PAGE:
An Post's latest annual report also shows its revenue rising, despite a fall in mail volume. Partly because, for the first time in seven years, the company upped the price of a stamp to 68 cent. But when you consider that the EU average price of a stamp is 71 cent that price isn't so unreasonable.
But even in loss-making entities - and sometimes especially in loss-making entities - bonuses can be justified. During the boom, we had a myth that said a profitable company should pay its management bonuses. We soon discovered that many boom-time profits occurred not because of good management, but in spite of bad management, as a credit surge made even the worst of managers look good. The obverse also applies: many loss-making companies in recent years - some semi-States included - made losses for economic reasons that were beyond managerial control and, but for good management, handling a tough situation would have made even bigger losses or gone under. This is why the government should stand back and - provided they do so transparently - allow semi-state companies to reward their staff.
Of course, the media has a right to demand that the reasons for giving bonuses and the amounts involved should always be published. But the media also has a responsibility to accept that some work harder than others or are just better at their jobs, and provided no favouritism or cronyism is involved, a fair reward for a fair effort should not be the cause of misplaced begrudgery.
And those complaining that "taxpayer resources" are being squandered should be clear what they are saying. Taxpayer resources are deployed on a far wider range of beneficiaries than the semi-state sector. The food sector, for instance, is one where consumer prices are kept relatively high due to vast resources effectively propping up prices with a far greater impact on hard-pressed consumers than semi-state bonuses.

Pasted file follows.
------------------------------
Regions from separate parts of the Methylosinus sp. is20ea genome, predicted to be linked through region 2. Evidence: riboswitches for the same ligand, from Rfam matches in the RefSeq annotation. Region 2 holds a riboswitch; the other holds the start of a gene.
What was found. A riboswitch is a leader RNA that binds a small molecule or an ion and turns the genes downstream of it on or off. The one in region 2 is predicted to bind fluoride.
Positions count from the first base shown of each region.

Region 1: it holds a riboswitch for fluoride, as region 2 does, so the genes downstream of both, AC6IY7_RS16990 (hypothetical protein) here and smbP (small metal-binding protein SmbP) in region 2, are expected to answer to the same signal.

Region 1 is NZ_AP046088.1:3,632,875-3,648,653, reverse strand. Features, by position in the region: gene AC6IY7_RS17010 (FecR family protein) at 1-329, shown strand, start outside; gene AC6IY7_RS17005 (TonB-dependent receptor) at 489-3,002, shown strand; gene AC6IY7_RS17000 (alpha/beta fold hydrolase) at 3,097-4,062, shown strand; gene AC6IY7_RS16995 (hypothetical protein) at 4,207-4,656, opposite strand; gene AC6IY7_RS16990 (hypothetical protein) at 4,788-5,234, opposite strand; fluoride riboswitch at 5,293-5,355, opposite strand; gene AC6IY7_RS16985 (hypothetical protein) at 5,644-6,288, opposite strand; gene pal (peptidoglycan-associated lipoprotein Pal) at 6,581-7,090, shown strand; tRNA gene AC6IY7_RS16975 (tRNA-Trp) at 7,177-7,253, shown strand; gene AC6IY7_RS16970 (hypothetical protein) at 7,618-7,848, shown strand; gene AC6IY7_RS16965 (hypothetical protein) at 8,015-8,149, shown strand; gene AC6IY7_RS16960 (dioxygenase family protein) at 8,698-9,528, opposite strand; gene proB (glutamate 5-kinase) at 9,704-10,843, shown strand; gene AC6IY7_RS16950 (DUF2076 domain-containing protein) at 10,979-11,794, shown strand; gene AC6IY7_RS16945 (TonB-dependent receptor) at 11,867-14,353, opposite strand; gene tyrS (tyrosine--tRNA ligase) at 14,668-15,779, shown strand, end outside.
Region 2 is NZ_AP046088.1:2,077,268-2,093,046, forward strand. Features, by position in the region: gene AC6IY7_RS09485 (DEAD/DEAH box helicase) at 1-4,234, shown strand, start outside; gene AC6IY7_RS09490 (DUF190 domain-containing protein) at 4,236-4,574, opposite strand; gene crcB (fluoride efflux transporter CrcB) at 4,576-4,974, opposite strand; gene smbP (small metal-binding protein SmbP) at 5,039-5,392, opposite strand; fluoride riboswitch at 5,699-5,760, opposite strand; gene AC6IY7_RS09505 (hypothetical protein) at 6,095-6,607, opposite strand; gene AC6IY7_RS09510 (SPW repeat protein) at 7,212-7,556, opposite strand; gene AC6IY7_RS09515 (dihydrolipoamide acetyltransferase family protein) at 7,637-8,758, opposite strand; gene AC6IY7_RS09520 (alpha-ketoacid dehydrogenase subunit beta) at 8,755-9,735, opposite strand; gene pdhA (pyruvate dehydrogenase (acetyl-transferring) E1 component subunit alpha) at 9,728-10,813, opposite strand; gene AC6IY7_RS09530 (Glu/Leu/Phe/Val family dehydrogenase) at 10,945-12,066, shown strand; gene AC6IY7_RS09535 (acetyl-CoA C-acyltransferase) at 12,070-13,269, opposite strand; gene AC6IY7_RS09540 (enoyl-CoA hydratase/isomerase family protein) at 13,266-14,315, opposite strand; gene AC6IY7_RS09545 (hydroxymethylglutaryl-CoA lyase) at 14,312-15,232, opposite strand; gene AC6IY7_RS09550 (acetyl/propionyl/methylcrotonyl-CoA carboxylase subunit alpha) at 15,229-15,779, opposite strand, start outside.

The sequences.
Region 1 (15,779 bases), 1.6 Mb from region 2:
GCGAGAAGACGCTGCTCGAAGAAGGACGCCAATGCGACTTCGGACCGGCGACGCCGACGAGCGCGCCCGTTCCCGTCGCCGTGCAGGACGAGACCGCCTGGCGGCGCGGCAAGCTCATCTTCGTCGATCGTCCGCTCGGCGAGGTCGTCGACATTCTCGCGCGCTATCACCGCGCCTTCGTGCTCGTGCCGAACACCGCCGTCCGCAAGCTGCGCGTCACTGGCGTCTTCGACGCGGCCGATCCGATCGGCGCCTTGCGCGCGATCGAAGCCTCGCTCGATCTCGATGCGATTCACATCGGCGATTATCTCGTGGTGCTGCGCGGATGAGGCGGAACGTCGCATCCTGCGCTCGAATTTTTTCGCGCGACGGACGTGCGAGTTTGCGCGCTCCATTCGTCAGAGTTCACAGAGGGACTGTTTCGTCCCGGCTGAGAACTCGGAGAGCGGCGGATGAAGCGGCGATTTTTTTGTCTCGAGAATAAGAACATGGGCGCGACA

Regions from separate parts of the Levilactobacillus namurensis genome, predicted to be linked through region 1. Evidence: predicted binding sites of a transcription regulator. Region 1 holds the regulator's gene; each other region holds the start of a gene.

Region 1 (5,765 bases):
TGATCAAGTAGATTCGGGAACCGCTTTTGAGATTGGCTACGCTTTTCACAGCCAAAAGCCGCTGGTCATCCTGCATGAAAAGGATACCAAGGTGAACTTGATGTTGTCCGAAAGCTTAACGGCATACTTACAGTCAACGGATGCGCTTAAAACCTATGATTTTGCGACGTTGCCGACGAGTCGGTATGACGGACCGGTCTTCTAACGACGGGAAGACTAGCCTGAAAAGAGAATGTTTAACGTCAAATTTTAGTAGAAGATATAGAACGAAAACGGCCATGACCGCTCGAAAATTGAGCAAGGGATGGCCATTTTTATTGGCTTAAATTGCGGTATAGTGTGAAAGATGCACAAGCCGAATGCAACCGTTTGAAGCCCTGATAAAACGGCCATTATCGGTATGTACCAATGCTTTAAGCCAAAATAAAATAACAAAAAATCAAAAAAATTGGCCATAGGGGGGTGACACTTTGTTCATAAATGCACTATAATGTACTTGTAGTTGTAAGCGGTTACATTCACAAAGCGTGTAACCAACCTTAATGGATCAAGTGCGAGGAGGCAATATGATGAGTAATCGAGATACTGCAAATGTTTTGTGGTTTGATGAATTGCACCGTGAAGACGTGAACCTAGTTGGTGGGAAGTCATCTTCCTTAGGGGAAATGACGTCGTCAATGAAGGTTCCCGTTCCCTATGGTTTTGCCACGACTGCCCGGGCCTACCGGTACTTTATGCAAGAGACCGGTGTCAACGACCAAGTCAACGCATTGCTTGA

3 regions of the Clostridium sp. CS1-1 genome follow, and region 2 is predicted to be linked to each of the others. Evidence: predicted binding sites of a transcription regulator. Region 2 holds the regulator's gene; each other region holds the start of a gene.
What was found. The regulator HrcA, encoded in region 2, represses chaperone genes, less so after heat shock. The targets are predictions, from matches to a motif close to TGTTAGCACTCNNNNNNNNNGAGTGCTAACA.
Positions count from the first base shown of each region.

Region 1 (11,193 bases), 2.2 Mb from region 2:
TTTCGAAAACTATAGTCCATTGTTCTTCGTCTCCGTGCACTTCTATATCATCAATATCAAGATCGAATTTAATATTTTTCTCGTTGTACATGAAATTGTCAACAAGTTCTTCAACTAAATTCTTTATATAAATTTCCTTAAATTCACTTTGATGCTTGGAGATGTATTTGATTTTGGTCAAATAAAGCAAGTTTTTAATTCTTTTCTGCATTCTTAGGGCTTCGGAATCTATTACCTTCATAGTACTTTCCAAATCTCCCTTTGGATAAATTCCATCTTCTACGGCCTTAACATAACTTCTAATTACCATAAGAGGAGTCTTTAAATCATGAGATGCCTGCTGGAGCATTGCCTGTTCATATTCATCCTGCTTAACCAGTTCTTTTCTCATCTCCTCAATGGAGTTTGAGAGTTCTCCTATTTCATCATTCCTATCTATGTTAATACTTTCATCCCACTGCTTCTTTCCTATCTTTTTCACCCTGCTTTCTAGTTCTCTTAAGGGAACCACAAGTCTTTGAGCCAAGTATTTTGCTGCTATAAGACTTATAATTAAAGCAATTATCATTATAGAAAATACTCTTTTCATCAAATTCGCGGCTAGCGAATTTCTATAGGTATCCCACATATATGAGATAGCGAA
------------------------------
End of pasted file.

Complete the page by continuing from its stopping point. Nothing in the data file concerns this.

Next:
Of course, the bonus culture has been abused. The perception that bonuses were being paid indiscriminately to Irish Water staff was a key cause of public anger. But Irish people are intrinsically fair. They want good staff rewarded. When tens of thousands of people marched in the streets this year, it wasn't because bonuses were paid per se. It was because the public were not convinced they were being paid fairly. Likewise the fact that up to 2,000 workers were hired as shoo-ins - without a competitive interview process - was always likely to stir public anger at a time of still high unemployment. Meritocracy is the new watch word for the Irish public sector. We have been shouting for it for years. And it could save us hundreds of millions in pay increments in the future. And greatly improve fairness and performance in the public sector. But from now on, bonuses must be for grafters, and shouters and pouters should be left with coal and carrots.